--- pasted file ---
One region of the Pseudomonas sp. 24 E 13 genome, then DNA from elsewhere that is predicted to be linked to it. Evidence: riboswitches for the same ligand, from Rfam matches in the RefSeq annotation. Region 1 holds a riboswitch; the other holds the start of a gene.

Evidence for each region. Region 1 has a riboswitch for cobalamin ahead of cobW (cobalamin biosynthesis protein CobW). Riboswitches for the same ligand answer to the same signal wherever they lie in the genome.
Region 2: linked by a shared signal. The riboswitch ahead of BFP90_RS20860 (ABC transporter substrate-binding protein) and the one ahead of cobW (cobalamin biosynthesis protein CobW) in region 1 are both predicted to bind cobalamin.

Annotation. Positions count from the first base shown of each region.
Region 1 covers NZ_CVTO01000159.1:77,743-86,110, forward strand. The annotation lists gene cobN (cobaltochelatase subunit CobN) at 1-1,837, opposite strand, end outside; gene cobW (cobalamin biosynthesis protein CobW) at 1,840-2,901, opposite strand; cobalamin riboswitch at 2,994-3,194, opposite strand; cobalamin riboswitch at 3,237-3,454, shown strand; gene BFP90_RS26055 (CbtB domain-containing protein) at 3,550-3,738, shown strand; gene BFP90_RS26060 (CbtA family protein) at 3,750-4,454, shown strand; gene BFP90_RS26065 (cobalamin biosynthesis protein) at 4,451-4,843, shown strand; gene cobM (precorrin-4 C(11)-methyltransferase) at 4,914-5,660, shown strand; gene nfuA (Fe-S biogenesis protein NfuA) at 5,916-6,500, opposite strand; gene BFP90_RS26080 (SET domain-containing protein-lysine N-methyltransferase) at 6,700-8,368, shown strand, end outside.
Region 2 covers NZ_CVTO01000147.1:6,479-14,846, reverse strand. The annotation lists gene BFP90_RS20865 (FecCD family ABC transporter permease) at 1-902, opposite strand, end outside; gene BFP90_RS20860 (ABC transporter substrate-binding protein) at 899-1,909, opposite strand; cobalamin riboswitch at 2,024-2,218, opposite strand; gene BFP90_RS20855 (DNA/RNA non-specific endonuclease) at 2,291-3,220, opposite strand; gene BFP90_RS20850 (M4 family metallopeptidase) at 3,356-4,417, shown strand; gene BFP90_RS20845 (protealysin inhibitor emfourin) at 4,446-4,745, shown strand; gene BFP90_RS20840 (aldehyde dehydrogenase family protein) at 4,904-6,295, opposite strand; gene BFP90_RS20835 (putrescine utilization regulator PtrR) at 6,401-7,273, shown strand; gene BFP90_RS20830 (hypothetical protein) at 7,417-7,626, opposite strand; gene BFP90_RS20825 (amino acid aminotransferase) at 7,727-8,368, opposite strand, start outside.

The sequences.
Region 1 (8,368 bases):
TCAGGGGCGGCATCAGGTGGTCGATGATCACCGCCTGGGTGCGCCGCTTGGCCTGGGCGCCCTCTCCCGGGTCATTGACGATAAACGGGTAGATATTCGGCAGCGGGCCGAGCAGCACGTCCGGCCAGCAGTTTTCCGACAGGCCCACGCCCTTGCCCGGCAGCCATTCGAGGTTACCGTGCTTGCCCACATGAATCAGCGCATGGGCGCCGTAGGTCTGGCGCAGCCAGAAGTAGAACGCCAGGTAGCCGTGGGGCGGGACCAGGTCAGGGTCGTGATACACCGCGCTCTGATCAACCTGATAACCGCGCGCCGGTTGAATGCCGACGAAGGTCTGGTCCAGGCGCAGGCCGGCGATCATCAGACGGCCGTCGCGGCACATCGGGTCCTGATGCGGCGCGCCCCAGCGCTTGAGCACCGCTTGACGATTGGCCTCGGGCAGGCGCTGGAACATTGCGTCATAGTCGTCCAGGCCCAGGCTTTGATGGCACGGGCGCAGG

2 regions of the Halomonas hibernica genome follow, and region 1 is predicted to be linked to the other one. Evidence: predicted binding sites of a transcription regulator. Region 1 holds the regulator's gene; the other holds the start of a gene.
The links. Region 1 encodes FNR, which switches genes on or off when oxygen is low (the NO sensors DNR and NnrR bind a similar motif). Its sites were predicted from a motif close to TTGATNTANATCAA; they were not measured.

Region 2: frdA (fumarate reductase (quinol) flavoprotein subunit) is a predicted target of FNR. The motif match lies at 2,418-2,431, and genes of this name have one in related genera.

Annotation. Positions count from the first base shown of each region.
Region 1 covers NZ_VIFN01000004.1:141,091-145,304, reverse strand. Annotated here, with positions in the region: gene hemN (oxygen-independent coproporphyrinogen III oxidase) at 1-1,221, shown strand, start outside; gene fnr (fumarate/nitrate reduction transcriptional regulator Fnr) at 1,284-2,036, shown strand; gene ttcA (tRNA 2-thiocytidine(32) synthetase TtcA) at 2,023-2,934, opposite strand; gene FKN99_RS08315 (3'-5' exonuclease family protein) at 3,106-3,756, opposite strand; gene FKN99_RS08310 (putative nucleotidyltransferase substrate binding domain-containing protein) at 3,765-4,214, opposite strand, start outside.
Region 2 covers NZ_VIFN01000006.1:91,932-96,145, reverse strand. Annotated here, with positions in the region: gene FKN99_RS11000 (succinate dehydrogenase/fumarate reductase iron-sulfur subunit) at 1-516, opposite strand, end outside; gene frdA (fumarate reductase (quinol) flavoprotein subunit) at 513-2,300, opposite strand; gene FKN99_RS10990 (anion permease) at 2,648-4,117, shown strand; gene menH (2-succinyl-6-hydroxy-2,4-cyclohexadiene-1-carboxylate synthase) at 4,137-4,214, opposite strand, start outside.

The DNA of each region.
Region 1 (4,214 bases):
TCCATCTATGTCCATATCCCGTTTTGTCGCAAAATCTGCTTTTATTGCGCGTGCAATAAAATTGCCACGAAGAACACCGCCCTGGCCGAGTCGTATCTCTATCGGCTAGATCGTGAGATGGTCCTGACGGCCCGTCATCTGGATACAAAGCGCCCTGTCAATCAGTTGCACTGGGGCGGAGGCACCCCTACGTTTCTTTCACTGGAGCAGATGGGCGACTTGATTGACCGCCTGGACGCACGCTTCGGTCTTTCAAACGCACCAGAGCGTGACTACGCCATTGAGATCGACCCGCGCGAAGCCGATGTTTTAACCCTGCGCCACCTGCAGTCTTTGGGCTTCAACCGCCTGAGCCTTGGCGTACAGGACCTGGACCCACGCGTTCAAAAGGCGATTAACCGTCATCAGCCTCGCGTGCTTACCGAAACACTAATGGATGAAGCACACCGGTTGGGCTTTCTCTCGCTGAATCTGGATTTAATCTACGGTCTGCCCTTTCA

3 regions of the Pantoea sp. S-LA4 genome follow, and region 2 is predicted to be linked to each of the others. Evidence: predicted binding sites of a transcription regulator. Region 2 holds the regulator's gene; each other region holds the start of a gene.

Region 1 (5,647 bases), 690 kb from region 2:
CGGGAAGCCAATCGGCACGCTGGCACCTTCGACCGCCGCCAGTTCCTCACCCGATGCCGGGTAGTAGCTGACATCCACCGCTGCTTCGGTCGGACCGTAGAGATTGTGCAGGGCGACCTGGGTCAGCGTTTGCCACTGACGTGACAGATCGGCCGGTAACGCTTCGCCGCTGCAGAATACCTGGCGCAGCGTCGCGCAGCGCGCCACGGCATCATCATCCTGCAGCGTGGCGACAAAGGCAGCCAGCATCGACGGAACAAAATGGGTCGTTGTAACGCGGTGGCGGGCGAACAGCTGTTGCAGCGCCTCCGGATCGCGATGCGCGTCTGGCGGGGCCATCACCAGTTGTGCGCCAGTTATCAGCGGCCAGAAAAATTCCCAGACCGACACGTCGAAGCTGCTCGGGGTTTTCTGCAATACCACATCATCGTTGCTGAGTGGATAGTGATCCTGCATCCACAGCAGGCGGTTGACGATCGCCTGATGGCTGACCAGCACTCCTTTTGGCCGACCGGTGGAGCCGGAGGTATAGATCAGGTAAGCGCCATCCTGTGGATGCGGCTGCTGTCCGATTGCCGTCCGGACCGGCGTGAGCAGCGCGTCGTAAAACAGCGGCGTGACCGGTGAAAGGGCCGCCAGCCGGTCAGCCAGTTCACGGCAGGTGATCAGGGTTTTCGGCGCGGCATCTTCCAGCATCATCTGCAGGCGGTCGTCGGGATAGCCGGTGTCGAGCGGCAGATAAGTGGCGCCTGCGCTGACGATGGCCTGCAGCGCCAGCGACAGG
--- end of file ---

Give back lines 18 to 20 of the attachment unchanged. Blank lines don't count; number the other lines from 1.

TCCATCTATGTCCATATCCCGTTTTGTCGCAAAATCTGCTTTTATTGCGCGTGCAATAAAATTGCCACGAAGAACACCGCCCTGGCCGAGTCGTATCTCTATCGGCTAGATCGTGAGATGGTCCTGACGGCCCGTCATCTGGATACAAAGCGCCCTGTCAATCAGTTGCACTGGGGCGGAGGCACCCCTACGTTTCTTTCACTGGAGCAGATGGGCGACTTGATTGACCGCCTGGACGCACGCTTCGGTCTTTCAAACGCACCAGAGCGTGACTACGCCATTGAGATCGACCCGCGCGAAGCCGATGTTTTAACCCTGCGCCACCTGCAGTCTTTGGGCTTCAACCGCCTGAGCCTTGGCGTACAGGACCTGGACCCACGCGTTCAAAAGGCGATTAACCGTCATCAGCCTCGCGTGCTTACCGAAACACTAATGGATGAAGCACACCGGTTGGGCTTTCTCTCGCTGAATCTGGATTTAATCTACGGTCTGCCCTTTCA

3 regions of the Pantoea sp. S-LA4 genome follow, and region 2 is predicted to be linked to each of the others. Evidence: predicted binding sites of a transcription regulator. Region 2 holds the regulator's gene; each other region holds the start of a gene.

Region 1 (5,647 bases), 690 kb from region 2: